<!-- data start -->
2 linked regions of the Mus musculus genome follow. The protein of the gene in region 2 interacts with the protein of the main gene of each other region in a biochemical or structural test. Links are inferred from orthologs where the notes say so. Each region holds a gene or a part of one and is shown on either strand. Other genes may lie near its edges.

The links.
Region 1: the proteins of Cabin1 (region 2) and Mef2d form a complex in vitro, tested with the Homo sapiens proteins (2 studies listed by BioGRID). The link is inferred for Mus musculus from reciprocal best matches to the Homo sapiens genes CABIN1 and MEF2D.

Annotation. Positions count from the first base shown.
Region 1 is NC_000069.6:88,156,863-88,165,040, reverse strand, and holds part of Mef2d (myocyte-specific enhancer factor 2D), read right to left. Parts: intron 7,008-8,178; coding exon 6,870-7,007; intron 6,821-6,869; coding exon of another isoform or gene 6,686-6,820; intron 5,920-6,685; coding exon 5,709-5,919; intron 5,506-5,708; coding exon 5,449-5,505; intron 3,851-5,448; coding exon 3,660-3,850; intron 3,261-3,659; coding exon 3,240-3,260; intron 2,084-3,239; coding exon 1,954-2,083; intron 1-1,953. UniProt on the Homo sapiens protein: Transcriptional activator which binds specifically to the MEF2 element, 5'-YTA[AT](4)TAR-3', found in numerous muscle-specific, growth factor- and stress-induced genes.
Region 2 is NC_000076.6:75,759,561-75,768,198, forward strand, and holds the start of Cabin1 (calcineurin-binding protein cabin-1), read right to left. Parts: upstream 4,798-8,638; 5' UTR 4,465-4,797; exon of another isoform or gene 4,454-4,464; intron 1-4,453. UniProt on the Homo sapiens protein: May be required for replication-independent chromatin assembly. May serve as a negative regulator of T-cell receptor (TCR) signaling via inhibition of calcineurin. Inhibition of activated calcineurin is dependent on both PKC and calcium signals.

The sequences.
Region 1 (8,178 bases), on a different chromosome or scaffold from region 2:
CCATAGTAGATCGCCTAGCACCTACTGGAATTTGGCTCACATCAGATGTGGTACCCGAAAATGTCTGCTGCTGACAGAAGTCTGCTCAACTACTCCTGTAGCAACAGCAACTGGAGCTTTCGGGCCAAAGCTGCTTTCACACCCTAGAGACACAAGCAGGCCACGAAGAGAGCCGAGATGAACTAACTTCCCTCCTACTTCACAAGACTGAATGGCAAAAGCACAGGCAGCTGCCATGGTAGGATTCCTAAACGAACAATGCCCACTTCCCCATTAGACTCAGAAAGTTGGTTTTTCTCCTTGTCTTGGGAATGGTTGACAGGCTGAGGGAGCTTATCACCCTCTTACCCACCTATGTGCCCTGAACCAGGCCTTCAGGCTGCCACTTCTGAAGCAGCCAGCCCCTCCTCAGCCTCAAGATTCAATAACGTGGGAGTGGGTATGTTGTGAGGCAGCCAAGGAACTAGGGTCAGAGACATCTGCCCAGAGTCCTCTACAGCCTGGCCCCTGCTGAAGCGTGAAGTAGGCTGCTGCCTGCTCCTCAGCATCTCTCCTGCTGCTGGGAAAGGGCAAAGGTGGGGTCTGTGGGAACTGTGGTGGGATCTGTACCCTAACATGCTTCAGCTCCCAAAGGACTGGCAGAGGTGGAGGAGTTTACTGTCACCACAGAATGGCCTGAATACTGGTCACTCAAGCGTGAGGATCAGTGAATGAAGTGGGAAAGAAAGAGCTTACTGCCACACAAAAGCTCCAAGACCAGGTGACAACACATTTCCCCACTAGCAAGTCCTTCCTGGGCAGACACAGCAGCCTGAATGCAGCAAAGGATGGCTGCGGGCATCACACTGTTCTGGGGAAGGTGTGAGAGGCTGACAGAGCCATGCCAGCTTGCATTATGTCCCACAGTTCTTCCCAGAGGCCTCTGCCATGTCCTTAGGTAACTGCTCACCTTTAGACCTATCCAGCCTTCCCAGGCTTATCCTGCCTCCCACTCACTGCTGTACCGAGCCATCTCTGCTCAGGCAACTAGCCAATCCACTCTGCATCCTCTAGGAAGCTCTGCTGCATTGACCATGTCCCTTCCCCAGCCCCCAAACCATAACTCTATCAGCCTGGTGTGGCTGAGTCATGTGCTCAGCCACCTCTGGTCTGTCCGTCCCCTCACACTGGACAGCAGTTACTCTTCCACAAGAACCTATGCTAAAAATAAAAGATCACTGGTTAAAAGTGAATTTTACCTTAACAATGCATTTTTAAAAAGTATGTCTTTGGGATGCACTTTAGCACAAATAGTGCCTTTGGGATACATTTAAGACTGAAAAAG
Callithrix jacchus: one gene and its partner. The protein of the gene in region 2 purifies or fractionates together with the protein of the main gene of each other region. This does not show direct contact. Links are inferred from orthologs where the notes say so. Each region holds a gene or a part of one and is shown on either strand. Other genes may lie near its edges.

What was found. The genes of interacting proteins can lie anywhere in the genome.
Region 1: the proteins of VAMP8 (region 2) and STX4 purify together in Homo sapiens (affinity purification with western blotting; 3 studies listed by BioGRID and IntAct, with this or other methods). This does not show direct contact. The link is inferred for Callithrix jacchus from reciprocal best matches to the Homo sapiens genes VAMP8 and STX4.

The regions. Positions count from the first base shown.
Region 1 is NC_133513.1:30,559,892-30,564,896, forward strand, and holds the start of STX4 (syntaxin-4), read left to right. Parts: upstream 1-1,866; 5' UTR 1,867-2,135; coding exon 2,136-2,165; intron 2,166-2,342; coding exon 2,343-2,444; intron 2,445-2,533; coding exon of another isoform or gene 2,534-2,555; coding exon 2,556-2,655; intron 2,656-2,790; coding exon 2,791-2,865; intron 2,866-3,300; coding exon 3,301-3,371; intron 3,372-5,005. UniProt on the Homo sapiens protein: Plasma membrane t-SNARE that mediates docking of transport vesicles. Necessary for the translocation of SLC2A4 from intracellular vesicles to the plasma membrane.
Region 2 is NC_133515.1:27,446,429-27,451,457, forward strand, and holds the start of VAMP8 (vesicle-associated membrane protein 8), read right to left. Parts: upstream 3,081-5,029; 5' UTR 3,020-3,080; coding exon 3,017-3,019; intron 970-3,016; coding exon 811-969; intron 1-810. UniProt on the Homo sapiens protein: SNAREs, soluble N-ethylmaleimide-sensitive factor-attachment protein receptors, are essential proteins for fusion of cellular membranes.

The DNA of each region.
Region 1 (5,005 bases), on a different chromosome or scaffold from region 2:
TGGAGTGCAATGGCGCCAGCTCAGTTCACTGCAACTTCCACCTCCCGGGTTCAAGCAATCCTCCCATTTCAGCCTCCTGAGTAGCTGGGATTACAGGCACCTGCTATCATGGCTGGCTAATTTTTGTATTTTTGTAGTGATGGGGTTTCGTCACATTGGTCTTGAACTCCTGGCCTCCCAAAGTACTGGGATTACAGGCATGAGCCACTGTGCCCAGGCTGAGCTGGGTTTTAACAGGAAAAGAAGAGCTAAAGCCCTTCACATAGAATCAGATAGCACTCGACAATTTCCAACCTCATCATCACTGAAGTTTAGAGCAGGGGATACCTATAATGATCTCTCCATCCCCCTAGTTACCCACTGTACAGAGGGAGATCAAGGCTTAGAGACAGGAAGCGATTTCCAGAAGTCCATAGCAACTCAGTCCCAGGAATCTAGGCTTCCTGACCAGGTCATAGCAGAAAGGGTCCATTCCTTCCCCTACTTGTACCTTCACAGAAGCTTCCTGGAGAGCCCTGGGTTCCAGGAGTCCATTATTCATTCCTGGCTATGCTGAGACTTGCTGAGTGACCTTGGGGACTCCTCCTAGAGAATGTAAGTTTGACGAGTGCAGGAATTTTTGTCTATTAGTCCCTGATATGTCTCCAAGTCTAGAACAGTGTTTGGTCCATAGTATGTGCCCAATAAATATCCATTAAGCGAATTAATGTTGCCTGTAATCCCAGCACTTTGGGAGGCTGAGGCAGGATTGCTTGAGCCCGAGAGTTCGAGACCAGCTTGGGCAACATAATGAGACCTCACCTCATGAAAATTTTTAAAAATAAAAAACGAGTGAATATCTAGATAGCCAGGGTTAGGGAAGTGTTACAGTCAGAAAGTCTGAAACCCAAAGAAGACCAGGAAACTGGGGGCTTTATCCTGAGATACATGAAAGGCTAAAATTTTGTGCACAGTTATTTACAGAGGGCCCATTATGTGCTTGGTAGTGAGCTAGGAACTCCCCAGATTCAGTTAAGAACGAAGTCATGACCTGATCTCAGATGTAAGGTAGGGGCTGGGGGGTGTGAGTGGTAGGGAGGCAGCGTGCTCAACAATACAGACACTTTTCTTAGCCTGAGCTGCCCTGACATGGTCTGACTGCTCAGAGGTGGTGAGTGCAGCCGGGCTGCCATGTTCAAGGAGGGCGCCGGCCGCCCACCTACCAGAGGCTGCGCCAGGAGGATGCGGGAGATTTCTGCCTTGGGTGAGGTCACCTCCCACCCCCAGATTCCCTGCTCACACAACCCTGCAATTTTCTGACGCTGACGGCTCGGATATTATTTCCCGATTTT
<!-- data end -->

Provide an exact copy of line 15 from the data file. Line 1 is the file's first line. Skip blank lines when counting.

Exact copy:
Region 2 is NC_133515.1:27,446,429-27,451,457, forward strand, and holds the start of VAMP8 (vesicle-associated membrane protein 8), read right to left. Parts: upstream 3,081-5,029; 5' UTR 3,020-3,080; coding exon 3,017-3,019; intron 970-3,016; coding exon 811-969; intron 1-810. UniProt on the Homo sapiens protein: SNAREs, soluble N-ethylmaleimide-sensitive factor-attachment protein receptors, are essential proteins for fusion of cellular membranes.